Following up on our last episode where we discussed the low genetic diversity of Antarctic Type D killer whales, in this episode we chat about another recently published genetics paper that focuses on killer whale populations in the Northeast Pacific, including Southern Resident, Northern Resident, Alaskan Resident, Offshore and Bigg's killer whales. Joining us for this discussion is returning guest Monika Wieland Shields, co-founder and director of Orca Behavior Institute.
But first we share some recent sighting stories because so much is happening on the water and we continue to see large groups of Bigg's killer whales in the area. Sara and Jeff ran an all day tour last weekend with Maya's Legacy Whale Watching and spent time with a group of 19 whales from several families, including the T036As, T049A1, T124As, T124C, T125A, T128, and the T065Bs, who had a new calf by her side.
There are so many young whales in the Bigg's population and on this particular encounter, over 25% of the whales were under the age of 3. We discuss the contrast between the number of Bigg's v Southern Resident killer whales under the age of 10 and how this is stunning when seen visually (see image under photos).
We also discuss a recent sea lion hunt right outside of Friday Harbor with the T018s with the T049As, and an interesting encounter with the T046s and T046Bs where T046 herself was not present.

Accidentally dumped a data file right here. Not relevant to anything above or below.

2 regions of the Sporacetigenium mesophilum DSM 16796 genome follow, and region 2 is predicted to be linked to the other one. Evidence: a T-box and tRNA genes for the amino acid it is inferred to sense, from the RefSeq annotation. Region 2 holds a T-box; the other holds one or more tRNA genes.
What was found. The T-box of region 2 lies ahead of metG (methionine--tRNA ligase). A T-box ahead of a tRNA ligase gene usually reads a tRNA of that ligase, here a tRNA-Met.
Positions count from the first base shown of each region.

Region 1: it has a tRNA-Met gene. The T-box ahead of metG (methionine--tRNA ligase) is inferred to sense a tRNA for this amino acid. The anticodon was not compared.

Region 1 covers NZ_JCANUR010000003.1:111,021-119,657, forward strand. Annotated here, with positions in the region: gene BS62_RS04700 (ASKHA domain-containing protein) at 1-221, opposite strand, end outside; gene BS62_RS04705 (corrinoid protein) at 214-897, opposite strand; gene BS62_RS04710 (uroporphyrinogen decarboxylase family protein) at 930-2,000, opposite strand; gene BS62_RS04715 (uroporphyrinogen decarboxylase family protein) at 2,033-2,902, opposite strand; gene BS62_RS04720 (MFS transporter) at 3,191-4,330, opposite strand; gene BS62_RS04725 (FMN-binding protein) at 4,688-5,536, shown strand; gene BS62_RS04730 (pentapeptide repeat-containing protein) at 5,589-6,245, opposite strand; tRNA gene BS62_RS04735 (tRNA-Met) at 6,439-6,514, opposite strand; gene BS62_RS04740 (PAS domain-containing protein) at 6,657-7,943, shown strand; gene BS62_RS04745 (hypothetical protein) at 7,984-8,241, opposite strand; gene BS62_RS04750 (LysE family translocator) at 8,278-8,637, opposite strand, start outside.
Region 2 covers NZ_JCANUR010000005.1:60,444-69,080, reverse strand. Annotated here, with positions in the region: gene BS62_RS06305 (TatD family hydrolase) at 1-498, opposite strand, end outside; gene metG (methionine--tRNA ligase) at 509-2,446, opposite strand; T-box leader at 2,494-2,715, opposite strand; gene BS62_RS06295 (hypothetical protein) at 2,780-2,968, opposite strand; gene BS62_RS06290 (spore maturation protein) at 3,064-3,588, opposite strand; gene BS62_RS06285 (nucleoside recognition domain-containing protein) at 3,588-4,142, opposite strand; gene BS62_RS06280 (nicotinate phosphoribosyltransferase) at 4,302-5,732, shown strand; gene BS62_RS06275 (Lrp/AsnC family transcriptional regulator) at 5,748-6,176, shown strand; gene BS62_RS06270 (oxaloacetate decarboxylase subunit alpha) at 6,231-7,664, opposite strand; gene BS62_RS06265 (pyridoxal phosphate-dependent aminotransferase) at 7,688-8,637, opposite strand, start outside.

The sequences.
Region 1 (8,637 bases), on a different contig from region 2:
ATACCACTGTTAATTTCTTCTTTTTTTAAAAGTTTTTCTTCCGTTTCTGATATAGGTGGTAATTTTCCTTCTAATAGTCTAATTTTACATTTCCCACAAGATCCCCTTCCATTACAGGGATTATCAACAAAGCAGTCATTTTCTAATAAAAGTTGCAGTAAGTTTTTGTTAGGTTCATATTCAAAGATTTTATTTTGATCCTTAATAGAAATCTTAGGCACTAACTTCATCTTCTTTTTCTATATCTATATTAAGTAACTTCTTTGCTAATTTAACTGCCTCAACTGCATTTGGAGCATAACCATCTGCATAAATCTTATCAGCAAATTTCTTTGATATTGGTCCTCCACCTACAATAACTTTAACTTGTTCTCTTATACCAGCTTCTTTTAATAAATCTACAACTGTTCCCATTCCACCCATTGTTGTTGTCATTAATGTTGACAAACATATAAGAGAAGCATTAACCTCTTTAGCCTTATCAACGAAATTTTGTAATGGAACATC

We then turn the conversation to the recently published paper, "Inbreeding depression explains killer whale population dynamics." Monika leads the discussion about inbreeding depression, which is defined as reduced biological fitness that results from breeding between related individuals. The primary finding of the study is that both males and females are less likely to reach age 40 if they have a higher inbreeding coefficient. The Southern Resident killer whales lack of recovery is due, in part, to their lack of genetic diversity compared to the other populations in the Northeast Pacific, which have all been increasing in population. We discussed the role of the captures for marine parks and how this created a population bottleneck. We also discuss other factors hindering Southern Resident recovery and what can be done to address the factors that are within our control.
We also talk about some of the fascinating supplemental information in the paper, including updated paternity information and effective population sizes.
We conclude the episode by announcing our After the Breach Photo Workshop with Sara & Jeff. We will be holding the workshop on Saturday, September 23rd and Sunday, September 24th. You can sign up for one day or both. We will have all day tours (6-8 hours) each day, including catering, photography & whale ID tips, and a lot of fun. If you are interested please email us at email@example.com.
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For complete show notes, links and photos, please visit our website: https://www.afterthebreachpodcast.com/e/episode-13-inbreeding-depression-and-killer-whales
Links mentioned in this episode:
- Orca Behavior Institute: https://orcabehaviorinstitute.org/
- Maya's Legacy Whale Watching: https://sanjuanislandwhalewatch.com/
- Inbreeding depression explains killer whale population dynamics: https://www.nature.com/articles/s41559-023-01995-0
Photos mentioned in this episode:
T065B with new calf T065B3. Photo by Sara Shimazu
T019B. Photo by Sara Shimazu
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